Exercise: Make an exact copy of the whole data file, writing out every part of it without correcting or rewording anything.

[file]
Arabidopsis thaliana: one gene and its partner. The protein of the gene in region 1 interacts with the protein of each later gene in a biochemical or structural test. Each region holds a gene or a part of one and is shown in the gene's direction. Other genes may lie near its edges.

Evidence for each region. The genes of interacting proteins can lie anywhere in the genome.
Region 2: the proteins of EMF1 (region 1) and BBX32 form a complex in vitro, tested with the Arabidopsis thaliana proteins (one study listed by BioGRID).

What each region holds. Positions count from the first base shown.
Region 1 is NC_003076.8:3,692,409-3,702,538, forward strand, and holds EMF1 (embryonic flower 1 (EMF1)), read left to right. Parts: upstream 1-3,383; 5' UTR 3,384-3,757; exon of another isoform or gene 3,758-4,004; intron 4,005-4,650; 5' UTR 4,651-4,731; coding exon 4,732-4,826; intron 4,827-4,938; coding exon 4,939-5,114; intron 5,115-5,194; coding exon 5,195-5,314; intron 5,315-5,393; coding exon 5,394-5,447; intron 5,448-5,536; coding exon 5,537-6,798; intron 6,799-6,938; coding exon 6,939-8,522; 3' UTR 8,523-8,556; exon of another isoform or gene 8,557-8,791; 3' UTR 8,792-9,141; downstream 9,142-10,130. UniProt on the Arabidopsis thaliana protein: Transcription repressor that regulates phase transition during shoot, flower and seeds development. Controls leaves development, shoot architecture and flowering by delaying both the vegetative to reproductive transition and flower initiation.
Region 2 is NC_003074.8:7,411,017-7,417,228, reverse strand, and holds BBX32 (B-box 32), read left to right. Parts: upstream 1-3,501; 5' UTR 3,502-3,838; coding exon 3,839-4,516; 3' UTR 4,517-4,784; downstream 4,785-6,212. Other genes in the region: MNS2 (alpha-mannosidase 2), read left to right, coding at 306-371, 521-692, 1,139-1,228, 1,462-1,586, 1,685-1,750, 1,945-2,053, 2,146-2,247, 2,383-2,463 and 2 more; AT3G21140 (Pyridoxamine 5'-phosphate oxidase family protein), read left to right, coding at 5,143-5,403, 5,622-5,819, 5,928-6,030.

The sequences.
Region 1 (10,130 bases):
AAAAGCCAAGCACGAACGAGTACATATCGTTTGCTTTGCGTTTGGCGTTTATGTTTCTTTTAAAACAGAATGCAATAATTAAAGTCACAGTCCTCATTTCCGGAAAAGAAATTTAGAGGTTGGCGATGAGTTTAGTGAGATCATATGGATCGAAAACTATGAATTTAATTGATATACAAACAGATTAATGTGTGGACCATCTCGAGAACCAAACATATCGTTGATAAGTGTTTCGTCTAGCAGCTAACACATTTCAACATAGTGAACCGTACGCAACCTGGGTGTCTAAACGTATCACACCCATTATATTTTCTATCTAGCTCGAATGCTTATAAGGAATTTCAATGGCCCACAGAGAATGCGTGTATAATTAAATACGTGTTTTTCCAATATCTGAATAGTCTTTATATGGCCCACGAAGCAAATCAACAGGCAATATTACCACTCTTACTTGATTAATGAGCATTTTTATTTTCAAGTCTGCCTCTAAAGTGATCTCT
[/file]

Arabidopsis thaliana: one gene and its partner. The protein of the gene in region 1 interacts with the protein of each later gene in a biochemical or structural test. Each region holds a gene or a part of one and is shown in the gene's direction. Other genes may lie near its edges.

Evidence for each region. The genes of interacting proteins can lie anywhere in the genome.
Region 2: the proteins of EMF1 (region 1) and BBX32 form a complex in vitro, tested with the Arabidopsis thaliana proteins (one study listed by BioGRID).

What each region holds. Positions count from the first base shown.
Region 1 is NC_003076.8:3,692,409-3,702,538, forward strand, and holds EMF1 (embryonic flower 1 (EMF1)), read left to right. Parts: upstream 1-3,383; 5' UTR 3,384-3,757; exon of another isoform or gene 3,758-4,004; intron 4,005-4,650; 5' UTR 4,651-4,731; coding exon 4,732-4,826; intron 4,827-4,938; coding exon 4,939-5,114; intron 5,115-5,194; coding exon 5,195-5,314; intron 5,315-5,393; coding exon 5,394-5,447; intron 5,448-5,536; coding exon 5,537-6,798; intron 6,799-6,938; coding exon 6,939-8,522; 3' UTR 8,523-8,556; exon of another isoform or gene 8,557-8,791; 3' UTR 8,792-9,141; downstream 9,142-10,130. UniProt on the Arabidopsis thaliana protein: Transcription repressor that regulates phase transition during shoot, flower and seeds development. Controls leaves development, shoot architecture and flowering by delaying both the vegetative to reproductive transition and flower initiation.
Region 2 is NC_003074.8:7,411,017-7,417,228, reverse strand, and holds BBX32 (B-box 32), read left to right. Parts: upstream 1-3,501; 5' UTR 3,502-3,838; coding exon 3,839-4,516; 3' UTR 4,517-4,784; downstream 4,785-6,212. Other genes in the region: MNS2 (alpha-mannosidase 2), read left to right, coding at 306-371, 521-692, 1,139-1,228, 1,462-1,586, 1,685-1,750, 1,945-2,053, 2,146-2,247, 2,383-2,463 and 2 more; AT3G21140 (Pyridoxamine 5'-phosphate oxidase family protein), read left to right, coding at 5,143-5,403, 5,622-5,819, 5,928-6,030.

The sequences.
Region 1 (10,130 bases):
AAAAGCCAAGCACGAACGAGTACATATCGTTTGCTTTGCGTTTGGCGTTTATGTTTCTTTTAAAACAGAATGCAATAATTAAAGTCACAGTCCTCATTTCCGGAAAAGAAATTTAGAGGTTGGCGATGAGTTTAGTGAGATCATATGGATCGAAAACTATGAATTTAATTGATATACAAACAGATTAATGTGTGGACCATCTCGAGAACCAAACATATCGTTGATAAGTGTTTCGTCTAGCAGCTAACACATTTCAACATAGTGAACCGTACGCAACCTGGGTGTCTAAACGTATCACACCCATTATATTTTCTATCTAGCTCGAATGCTTATAAGGAATTTCAATGGCCCACAGAGAATGCGTGTATAATTAAATACGTGTTTTTCCAATATCTGAATAGTCTTTATATGGCCCACGAAGCAAATCAACAGGCAATATTACCACTCTTACTTGATTAATGAGCATTTTTATTTTCAAGTCTGCCTCTAAAGTGATCTCT